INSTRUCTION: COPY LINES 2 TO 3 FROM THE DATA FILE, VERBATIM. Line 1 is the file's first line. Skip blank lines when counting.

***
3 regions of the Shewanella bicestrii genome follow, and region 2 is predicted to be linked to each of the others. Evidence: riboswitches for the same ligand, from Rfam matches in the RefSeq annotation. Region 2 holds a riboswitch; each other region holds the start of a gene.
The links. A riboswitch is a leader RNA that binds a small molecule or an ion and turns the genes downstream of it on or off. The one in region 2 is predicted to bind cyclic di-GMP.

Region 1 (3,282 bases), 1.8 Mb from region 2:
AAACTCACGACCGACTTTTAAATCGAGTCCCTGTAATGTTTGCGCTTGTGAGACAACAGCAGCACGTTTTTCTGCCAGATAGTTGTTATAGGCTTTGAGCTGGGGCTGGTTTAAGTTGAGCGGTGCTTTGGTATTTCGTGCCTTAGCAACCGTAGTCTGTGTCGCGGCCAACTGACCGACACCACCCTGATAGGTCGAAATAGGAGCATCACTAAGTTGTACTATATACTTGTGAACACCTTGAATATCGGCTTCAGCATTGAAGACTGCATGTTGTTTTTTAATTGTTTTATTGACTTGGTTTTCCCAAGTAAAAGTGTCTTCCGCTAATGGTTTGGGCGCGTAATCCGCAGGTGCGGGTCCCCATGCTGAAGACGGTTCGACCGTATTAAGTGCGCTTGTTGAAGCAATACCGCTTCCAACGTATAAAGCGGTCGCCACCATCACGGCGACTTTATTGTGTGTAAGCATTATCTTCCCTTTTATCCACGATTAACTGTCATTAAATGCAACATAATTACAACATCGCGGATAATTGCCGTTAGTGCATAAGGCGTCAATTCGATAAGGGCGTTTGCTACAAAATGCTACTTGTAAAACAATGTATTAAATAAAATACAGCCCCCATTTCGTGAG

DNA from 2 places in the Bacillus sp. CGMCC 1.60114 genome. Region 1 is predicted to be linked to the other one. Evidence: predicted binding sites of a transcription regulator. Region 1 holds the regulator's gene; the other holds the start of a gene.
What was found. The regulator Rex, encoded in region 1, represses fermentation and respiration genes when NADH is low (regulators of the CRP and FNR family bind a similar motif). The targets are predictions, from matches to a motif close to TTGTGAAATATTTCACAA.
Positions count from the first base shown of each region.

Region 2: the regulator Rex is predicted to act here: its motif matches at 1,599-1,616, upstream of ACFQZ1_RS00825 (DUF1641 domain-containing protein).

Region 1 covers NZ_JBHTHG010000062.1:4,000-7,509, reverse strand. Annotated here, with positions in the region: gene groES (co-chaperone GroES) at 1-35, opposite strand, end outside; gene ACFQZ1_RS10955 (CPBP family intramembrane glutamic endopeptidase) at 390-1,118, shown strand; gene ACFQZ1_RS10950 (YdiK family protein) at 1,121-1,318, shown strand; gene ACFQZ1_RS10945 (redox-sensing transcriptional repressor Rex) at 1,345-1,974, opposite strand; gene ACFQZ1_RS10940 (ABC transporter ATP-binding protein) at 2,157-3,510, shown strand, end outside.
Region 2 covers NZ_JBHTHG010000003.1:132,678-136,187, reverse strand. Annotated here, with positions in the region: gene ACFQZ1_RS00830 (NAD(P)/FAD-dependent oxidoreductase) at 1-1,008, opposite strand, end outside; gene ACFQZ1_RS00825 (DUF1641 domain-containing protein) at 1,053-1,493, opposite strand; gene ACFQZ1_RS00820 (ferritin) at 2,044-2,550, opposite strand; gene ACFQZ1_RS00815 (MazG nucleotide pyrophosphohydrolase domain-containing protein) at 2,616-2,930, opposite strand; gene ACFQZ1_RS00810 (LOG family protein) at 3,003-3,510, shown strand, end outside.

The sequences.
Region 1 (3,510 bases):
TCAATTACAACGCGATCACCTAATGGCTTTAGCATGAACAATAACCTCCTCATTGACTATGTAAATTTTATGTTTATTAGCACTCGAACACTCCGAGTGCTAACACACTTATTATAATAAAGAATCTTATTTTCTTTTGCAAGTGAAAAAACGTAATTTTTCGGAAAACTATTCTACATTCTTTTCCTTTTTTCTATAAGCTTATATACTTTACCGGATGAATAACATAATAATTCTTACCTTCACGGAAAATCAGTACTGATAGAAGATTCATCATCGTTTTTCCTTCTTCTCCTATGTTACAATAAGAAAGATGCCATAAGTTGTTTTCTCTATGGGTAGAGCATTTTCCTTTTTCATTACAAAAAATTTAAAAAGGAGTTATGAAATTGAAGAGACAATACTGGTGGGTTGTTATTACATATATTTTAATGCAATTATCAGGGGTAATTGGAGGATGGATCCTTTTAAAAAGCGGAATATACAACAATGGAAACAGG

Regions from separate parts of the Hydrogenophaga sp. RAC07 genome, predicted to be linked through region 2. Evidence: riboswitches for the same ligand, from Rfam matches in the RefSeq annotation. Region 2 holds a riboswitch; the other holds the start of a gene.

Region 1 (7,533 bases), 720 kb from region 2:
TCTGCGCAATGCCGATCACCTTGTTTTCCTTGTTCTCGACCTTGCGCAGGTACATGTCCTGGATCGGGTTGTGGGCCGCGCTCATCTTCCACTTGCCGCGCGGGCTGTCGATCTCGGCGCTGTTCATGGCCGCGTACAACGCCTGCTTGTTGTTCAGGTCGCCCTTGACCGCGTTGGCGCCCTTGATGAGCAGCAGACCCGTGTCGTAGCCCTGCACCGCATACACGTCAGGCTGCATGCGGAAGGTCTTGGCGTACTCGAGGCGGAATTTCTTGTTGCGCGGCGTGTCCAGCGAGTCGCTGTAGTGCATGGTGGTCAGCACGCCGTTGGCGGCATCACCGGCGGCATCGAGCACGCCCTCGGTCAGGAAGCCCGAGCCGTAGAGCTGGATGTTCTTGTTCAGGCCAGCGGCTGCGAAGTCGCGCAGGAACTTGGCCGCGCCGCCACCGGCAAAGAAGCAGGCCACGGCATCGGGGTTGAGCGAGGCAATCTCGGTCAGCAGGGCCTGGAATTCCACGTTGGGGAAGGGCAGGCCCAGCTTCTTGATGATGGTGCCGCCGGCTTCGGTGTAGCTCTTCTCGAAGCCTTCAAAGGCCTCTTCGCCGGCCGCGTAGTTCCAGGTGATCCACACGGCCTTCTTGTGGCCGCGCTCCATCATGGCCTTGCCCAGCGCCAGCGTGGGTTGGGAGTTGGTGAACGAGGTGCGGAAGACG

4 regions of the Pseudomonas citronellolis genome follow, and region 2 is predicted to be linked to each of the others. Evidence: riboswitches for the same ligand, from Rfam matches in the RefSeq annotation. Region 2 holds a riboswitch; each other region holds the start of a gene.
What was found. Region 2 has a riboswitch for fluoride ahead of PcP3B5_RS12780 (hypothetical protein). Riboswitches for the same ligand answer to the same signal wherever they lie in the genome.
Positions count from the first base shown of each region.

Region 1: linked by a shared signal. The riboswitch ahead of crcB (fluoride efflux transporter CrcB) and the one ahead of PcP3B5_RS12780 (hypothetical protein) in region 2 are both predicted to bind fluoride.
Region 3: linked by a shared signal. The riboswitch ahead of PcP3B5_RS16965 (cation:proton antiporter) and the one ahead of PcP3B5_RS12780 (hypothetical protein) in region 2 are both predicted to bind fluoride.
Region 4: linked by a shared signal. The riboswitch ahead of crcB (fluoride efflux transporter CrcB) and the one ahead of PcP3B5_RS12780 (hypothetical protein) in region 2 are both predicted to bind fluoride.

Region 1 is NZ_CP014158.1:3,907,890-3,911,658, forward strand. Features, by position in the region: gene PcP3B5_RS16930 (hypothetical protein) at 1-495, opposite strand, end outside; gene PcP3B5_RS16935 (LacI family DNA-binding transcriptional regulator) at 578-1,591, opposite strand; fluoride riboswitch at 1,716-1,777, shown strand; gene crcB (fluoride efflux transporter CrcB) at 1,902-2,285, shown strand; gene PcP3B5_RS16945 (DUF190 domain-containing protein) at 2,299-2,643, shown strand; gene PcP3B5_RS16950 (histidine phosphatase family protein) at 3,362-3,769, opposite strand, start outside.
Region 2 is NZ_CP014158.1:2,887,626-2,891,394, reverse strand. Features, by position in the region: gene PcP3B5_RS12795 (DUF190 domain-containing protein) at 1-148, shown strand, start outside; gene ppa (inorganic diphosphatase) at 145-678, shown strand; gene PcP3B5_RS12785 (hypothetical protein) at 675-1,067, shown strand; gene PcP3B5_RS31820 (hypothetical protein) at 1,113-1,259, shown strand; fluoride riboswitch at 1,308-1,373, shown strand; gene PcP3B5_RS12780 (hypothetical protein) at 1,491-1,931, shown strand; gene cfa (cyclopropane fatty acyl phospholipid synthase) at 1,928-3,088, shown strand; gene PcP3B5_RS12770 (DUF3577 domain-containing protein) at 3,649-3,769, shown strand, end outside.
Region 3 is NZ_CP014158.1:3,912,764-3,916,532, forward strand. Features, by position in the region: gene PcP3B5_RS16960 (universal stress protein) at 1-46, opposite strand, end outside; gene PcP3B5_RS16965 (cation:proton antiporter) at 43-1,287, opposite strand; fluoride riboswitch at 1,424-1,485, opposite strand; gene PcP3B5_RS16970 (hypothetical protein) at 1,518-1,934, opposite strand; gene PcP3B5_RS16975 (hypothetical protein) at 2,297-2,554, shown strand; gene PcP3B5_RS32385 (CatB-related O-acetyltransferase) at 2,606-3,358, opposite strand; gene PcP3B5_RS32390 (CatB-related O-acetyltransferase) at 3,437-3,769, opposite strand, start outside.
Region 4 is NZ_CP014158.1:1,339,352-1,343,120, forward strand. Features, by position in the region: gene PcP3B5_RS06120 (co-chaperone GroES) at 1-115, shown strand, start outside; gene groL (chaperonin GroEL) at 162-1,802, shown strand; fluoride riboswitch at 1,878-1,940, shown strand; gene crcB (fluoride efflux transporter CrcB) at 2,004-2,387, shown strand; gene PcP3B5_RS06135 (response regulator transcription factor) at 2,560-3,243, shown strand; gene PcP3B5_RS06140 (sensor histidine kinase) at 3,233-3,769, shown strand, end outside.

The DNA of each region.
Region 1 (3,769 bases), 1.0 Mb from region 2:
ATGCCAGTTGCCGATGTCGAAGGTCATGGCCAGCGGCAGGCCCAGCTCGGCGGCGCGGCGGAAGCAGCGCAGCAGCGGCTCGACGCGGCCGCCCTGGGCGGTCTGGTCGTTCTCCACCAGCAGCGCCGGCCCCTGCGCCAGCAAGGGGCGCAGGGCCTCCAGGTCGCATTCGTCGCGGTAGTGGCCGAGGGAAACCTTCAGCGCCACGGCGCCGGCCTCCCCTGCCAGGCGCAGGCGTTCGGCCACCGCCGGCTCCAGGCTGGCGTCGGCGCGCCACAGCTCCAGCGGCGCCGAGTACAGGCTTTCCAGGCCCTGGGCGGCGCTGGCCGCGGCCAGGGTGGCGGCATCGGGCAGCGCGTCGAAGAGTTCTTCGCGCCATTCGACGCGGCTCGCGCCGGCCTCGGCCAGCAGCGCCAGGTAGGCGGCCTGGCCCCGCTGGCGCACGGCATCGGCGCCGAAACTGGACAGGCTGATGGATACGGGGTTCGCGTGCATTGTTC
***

The links. A riboswitch is a leader RNA that binds a small molecule or an ion and turns the genes downstream of it on or off. The one in region 2 is predicted to bind cyclic di-GMP.

Region 1 (3,282 bases), 1.8 Mb from region 2: